That said, the foundations of avelut are found in the legal sections of the Talmud and Shulchan Arukh, and the fundamental practices and ideas are rooted in halakha. This sefer focuses on the halakhic aspects of avelut, although when necessary, I relate to the many customs of avelut, including the recitation of Kaddish, and the traditions associated with the shiva house and the yahrzeit.
Koren Publishers: Who are some of your role models that you feel were influential in your work?
Rabbi Brofsky: As I mention in the introduction to the book, my primary teachers in my formative years were R. Aharon Lichtenstein zt”l and R. Michael Rosensweig. I am indebted to them for my foundation in text study and analysis, as well as for their contribution to my overall religious outlook.
There are a number of figures who made, and continue to make, significant contributions to modern halakha literature. I would first note R. Shalom Yosef Zevin (d. 1978), author of “Moadim Be’Halakha” and other interested works, who demonstrated how one could write on halakhic topics in a modern, engaging manner without sacrificing breadth and depth.
In recent years, R. Eliezer Melamed and R. Yosef Zvi Rimon, each in their own, distinct way, have authored numerous, comprehensive sefarim on halakhic topics. While they differ in multiple ways, each has succeeded in making halakhic material interesting and accessible. While I began writing roughly around the same time that both R. Melamed and R. Rimon started to publish, I have no doubt that their books have influenced the content and style of my writing.
Koren Publishers: In the introduction, you write a clear, sensitive introduction to the world of mourning. Yet, many would say that the halakhot are so detailed and often times, difficult. How do you see halakha’s role in the mourning process? How do you see the human element expressed in the halakhic aspects of mourning?
Rabbi Brofsky: The interplay between the “law” and the psychology of the mourner is one of the most interesting aspects of avelut. R. Smilowitz relates to this aspect in his introduction, as does R. Mordechai Willig in his attached approbation. The laws of mourning reflect the mourner’s ‘condition’ and guide him/her through the mourning process. The different halakhic stages of mourning correspond to the various stages grieving and healing.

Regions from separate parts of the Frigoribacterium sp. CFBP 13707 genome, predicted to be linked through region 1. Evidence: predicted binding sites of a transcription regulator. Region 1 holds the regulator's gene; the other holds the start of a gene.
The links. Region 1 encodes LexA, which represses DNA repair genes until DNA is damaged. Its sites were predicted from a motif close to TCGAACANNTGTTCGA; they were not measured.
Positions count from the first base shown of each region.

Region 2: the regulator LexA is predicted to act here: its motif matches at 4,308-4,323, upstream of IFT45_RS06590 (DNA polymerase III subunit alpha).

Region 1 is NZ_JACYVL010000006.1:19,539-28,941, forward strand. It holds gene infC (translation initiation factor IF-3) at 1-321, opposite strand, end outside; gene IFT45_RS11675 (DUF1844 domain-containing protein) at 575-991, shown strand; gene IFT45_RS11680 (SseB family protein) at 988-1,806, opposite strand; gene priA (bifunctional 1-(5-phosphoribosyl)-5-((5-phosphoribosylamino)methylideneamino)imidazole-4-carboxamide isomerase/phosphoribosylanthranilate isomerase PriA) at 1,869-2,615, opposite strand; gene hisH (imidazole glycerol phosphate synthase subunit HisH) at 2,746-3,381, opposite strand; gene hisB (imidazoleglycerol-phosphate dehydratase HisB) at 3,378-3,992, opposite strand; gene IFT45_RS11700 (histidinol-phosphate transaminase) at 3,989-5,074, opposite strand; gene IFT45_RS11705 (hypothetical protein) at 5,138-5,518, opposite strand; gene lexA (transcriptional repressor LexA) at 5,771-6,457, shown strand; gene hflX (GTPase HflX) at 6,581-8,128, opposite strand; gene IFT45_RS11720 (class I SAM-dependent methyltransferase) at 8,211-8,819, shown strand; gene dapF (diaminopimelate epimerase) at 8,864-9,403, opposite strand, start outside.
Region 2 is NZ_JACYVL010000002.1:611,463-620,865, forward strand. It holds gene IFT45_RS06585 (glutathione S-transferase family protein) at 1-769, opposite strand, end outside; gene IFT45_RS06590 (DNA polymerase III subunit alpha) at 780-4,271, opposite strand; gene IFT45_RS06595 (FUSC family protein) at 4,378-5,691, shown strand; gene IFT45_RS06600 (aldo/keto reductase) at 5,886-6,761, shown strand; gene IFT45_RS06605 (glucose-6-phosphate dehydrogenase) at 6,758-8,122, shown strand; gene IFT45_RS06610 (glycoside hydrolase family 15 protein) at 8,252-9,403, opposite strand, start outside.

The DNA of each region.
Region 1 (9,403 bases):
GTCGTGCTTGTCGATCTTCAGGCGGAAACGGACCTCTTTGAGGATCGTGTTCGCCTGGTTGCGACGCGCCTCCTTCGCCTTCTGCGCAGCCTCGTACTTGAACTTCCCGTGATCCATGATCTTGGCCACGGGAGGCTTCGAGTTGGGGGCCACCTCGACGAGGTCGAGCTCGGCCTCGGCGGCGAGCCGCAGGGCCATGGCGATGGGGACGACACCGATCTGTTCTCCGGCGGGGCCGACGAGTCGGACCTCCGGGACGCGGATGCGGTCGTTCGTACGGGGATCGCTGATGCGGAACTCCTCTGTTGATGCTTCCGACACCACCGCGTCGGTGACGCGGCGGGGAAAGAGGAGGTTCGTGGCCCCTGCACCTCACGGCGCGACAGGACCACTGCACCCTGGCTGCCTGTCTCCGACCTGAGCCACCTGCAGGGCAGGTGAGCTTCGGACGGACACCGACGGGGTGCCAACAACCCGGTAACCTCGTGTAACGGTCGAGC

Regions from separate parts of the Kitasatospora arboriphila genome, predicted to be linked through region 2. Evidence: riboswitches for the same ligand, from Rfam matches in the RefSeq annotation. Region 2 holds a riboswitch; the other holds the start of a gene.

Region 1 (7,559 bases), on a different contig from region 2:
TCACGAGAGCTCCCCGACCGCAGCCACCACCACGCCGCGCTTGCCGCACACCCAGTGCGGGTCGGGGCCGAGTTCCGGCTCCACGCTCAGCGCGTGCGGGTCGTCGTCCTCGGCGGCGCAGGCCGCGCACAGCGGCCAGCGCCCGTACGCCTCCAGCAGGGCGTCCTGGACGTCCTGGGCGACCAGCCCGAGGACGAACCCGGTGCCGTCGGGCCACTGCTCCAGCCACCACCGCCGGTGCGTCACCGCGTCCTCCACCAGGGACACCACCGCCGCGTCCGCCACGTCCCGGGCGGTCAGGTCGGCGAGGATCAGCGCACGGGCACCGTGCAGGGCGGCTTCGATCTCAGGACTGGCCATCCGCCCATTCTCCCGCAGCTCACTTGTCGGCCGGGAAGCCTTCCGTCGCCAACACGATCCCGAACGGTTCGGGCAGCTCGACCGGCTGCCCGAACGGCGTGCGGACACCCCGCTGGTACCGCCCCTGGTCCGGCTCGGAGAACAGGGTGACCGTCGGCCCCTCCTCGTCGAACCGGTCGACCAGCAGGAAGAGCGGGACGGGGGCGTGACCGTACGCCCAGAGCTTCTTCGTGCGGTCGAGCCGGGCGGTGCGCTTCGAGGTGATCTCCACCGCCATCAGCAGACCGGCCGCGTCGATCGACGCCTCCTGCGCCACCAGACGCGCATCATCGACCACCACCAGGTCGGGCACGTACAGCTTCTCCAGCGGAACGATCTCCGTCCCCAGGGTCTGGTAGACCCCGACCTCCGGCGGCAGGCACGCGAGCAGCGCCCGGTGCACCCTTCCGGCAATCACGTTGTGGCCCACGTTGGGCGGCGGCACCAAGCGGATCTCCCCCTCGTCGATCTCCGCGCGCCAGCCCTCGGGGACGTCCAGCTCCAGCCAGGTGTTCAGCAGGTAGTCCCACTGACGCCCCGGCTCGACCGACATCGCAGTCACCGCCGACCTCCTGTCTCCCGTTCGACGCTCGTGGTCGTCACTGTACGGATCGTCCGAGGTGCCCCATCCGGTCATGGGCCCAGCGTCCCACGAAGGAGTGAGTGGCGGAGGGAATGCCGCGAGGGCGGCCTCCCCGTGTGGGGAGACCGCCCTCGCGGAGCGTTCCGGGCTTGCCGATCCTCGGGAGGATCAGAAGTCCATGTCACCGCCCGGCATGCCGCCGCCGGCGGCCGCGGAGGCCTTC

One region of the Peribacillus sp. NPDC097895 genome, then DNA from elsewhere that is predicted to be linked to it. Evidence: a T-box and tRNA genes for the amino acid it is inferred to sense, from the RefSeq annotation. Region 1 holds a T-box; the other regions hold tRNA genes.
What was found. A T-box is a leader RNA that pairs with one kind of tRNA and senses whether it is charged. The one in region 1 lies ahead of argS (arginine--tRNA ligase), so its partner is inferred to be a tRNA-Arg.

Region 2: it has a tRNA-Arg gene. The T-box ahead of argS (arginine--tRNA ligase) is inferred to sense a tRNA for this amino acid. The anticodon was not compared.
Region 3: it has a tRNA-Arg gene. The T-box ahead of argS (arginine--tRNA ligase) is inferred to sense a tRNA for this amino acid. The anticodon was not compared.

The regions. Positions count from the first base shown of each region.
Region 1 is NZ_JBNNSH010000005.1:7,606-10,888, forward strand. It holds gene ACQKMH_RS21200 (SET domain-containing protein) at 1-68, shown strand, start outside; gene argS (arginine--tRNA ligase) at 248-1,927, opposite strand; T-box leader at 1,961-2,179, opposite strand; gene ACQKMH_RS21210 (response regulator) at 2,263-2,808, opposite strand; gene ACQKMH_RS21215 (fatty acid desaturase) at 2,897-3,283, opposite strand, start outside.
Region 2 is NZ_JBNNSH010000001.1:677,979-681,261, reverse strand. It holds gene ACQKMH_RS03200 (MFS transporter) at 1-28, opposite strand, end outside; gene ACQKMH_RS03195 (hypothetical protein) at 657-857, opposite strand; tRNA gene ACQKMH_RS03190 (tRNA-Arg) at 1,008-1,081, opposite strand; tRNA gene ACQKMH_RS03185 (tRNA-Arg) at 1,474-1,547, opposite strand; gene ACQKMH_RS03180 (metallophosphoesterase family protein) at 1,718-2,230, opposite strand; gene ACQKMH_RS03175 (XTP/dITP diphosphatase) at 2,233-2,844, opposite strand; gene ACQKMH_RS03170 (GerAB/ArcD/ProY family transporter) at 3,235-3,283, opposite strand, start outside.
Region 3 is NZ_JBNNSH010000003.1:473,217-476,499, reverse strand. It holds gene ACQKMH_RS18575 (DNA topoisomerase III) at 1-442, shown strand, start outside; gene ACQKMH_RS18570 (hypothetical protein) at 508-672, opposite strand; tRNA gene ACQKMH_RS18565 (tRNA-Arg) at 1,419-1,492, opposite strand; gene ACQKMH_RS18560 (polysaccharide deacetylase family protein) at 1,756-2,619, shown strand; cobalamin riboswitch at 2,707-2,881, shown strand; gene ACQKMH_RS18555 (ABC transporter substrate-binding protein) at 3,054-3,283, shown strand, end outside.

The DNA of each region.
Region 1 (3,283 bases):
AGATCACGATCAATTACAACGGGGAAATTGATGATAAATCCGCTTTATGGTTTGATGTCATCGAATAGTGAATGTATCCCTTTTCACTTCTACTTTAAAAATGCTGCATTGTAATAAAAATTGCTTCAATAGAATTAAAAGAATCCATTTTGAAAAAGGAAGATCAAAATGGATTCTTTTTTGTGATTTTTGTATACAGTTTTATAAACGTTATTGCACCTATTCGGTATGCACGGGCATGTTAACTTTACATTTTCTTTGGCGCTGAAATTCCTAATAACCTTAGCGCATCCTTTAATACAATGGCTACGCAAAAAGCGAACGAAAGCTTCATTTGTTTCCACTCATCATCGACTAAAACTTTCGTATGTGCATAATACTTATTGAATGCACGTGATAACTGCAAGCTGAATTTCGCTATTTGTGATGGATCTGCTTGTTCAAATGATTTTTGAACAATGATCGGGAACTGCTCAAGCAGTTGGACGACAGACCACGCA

Of course, there are cases where the halakha does not appear to match the mourner’s experience. For example, if a burial occurs shortly before a Festival, the shiva is canceled. This is due to larger, broader halakhic and spiritual values. However, overall, I believe that the laws of mourning reflect, and enable a healthy and proper period of mourning.
It is worth noting the difference between the Jewish model of mourning, which begins with aninut, burial and then shiva, shloshim and yud bet chodesh, to the non-Jewish model of a ‘wake’, which is followed by burial and then an almost immediate return to day-to-day life. The Halakha’s model of mourning appears to enable a healthier period of mourning and recovery.
Koren Publishers: You discuss some topics that have become more common in contemporary society (an adopted child mourning for his/her parent, etc). What are some examples and how would you explain how the halakhic principles can be applied in those situations?
Rabbi Brofsky: Many areas of halakha interface with modern technological, ethics, or other contemporary phenomena. In this book, I grapple with some current issues and sensitivities, including adoption abusive parents and spouses, etc., although I chose to omit certain issues, including end-of-life decisions, organ donations, questions regarding the definition of maternity and paternity in cases of IVF, surrogacy, etc.